A failing (for me) of many ornamental containers is that they fit the plant at that moment in time, not allowing for growth. But growth and change is an essential component of why we bring plants into our homes, so needs to be catered for.

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Another lithops pot, and while I didn’t like the whiteness of the slashes down the sides, I enjoyed the solidity of the shape and the perforations. The form of the pot mimics the form of the plant, and the markings on the surface of the leaves. If only they had been able to dispense with the plastic plant pot inside…but life is not perfect.

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‘Tis the season…

…to bring the last of your houseplants indoors if they have been holidaying outside.

Here in the far south east of England the temperatures have dropped to about 3c overnight, which means that even the mediterranean-type plants (those hardy to just above or brief periods below 0c) will need protection.

If you are faced with squeezing the last of your plants into an overcrowded living environment you are not alone, this is what I have learned from years of trying.

Coming in from the cold

You will need to tidy up your plants before you bring them in – remove weed seedlings, dead`and damaged leaves and check under the pot. This is where the slugs and snails hide. If you have bare compost you can top with grit or gravel, this makes the plant easier to water and also discourages sciarid flies (often known as bin flies or compost gnats) that live around compost. Check to see how damp the compost is, so that you are able to bring them into synchrony with your watering routine. If it has rained recently and they are soaked through,  you may not need to water for a couple of weeks, but this is very dependant on where you site them (sun/shade) and how warm your home is.

During the summer your plants will have become accustomed to a lot more light than they will receive in your home (unless they are to move into a conservatory or similar). They will also have grown a bit tougher and stronger through dealing with wind and rain. They will need good daylight, and also a period of adjustment to the change in conditions. Depending on the number of plants you have, you may need to prioritise the light levels; south and west facing windowsills for cacti and succulents, north facing for dark-leaved foliage plants etc. You will also need to find them saucers or pot-covers so that they don’t drip onto your surfaces.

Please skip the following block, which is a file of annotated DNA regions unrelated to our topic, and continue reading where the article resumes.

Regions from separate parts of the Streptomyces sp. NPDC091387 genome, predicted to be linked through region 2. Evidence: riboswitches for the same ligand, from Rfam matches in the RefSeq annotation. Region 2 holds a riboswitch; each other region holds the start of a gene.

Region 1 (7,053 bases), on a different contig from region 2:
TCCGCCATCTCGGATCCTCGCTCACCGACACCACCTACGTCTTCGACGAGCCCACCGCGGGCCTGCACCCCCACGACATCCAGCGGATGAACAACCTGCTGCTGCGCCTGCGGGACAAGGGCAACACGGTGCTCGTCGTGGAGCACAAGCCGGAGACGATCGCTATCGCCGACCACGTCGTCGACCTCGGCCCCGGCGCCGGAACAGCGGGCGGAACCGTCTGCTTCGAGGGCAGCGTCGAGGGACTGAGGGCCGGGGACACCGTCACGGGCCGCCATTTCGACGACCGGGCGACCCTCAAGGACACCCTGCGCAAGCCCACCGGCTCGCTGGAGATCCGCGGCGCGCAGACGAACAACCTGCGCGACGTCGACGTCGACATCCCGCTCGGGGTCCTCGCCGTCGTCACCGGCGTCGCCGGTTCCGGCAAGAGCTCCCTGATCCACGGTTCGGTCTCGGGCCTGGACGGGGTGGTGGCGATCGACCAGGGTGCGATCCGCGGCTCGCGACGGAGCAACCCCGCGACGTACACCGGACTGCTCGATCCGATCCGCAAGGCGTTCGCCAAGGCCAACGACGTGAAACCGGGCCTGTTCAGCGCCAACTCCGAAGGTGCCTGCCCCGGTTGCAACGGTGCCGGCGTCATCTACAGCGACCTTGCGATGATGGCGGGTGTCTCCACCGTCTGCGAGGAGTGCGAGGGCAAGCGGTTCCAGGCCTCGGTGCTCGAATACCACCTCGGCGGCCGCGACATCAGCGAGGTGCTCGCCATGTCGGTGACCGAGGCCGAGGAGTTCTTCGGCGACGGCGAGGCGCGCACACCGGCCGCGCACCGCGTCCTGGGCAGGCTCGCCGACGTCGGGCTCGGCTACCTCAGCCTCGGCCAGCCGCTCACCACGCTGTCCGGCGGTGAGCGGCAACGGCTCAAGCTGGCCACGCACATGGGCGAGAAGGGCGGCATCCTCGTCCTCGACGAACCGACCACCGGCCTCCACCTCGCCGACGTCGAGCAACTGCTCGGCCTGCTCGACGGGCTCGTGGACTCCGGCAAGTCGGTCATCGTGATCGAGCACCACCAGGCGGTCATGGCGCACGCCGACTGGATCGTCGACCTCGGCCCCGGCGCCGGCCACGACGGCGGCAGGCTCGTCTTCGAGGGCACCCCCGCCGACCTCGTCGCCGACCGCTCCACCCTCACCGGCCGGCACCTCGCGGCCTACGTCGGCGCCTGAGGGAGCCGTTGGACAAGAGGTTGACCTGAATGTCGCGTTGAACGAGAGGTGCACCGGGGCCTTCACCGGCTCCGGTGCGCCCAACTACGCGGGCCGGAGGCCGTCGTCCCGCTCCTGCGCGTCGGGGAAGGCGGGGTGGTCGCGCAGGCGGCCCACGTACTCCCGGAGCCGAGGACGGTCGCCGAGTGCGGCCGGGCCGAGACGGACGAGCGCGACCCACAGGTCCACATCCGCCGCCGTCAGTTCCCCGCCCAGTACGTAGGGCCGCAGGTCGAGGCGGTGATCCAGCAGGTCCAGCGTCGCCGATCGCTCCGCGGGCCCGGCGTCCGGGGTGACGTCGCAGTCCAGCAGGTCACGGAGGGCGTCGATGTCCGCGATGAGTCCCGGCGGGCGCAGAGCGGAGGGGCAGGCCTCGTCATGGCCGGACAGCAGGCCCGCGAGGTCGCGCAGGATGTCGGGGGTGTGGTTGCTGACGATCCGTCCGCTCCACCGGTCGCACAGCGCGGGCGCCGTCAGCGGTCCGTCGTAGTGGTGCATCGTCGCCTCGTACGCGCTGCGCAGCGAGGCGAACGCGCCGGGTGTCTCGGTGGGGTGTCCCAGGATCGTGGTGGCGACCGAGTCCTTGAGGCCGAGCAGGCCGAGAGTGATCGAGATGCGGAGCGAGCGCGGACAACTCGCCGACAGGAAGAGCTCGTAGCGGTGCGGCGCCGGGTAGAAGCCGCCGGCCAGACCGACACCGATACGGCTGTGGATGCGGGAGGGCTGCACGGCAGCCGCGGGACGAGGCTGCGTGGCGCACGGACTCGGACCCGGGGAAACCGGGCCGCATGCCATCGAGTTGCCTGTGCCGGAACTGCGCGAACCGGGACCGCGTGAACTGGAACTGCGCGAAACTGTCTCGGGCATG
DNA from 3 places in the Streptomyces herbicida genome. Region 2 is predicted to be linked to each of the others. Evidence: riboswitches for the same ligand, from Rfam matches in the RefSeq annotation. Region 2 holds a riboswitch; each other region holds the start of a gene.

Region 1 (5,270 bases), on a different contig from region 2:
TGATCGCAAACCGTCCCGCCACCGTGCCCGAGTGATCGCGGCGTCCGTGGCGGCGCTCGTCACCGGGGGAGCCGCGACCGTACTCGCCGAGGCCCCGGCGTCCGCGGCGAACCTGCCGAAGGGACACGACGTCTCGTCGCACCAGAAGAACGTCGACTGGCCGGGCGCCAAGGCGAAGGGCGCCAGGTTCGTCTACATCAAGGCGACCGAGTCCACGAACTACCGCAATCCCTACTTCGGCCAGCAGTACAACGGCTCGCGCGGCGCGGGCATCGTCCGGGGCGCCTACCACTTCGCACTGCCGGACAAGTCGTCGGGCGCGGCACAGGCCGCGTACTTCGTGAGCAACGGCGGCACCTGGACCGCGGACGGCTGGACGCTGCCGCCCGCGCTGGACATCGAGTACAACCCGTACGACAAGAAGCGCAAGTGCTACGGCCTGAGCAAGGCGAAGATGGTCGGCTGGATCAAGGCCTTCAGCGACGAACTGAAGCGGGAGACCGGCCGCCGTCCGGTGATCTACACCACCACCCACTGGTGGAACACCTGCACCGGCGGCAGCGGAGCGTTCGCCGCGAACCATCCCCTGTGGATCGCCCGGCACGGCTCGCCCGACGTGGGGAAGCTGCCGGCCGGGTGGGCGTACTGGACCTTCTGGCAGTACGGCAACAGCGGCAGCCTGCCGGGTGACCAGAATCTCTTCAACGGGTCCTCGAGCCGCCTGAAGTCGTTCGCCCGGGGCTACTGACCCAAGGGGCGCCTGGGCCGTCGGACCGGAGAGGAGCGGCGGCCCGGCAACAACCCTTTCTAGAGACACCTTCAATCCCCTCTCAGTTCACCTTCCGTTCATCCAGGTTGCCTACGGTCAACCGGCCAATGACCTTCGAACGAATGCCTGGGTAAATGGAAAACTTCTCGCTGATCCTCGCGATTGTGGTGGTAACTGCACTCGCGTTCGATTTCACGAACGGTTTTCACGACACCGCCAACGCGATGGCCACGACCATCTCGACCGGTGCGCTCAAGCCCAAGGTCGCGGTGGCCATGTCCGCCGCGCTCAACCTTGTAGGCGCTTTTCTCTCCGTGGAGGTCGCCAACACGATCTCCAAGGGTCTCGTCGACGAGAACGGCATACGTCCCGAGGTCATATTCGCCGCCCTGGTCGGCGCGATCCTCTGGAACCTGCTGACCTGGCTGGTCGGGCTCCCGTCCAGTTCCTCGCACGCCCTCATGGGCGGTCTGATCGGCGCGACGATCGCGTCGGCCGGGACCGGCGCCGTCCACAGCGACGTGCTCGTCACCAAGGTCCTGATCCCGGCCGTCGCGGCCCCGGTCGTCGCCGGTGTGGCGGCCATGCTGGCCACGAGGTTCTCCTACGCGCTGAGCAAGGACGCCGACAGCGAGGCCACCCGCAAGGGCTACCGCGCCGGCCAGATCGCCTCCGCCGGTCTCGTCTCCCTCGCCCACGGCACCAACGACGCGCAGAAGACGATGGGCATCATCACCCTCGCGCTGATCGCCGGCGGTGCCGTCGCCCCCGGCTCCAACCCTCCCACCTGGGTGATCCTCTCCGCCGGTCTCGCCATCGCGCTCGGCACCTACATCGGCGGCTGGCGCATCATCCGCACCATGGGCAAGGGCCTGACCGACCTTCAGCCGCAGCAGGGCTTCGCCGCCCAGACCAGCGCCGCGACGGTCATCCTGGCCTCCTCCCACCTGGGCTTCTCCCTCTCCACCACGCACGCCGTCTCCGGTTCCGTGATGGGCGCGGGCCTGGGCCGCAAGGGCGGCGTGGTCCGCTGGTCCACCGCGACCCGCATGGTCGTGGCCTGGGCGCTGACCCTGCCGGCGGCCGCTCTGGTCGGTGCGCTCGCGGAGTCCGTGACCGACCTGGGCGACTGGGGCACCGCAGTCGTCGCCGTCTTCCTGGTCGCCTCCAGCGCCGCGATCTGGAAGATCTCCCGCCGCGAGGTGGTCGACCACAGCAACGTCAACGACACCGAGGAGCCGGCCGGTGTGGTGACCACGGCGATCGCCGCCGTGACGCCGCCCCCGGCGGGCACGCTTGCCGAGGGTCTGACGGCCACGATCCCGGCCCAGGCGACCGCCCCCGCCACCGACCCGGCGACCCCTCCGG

Containers and pot-covers

In my experience the use of pot-covers and containers is the main reason that people overwater their plants. The plant can sit for weeks or months in a puddle of water without it being obvious until it is too late. If you know that you are an nurturer and overwater your plants, use attractive pots with drainage and either matching saucers or transparent plastic ones. Alternatively you can use a layer of 1cm or so of gravel at the bottom of your pot to give yourself a safety margin. Or get into the routine of emptying out your pot-covers an hour after each watering.

Space creation

I never have enough space as I have a tendency to buy plants over the summer when I have a comparatively empty indoor space, and then quail in horror each autumn when I realise I have to house all of them. This is what I do to get past this problem.windowsill

You can expand your windowsill space using shelving (or if you are in a rental, a piece of driftwood balanced on pots). This enables you to make use of as much light as possible and gives you an attractive display.You will note that i am using a range of saucers and containers, partly because I err towards the neglectful, so I can get away with some undrained containers. There is a terracotta saucer being used in addition to the plastic tray for one pot, this because unglazed terracotta is porous and will damage surfaces that it sits upon; it will (as a friend can testify) turn carpet mouldy underneath and raise paint and varnish.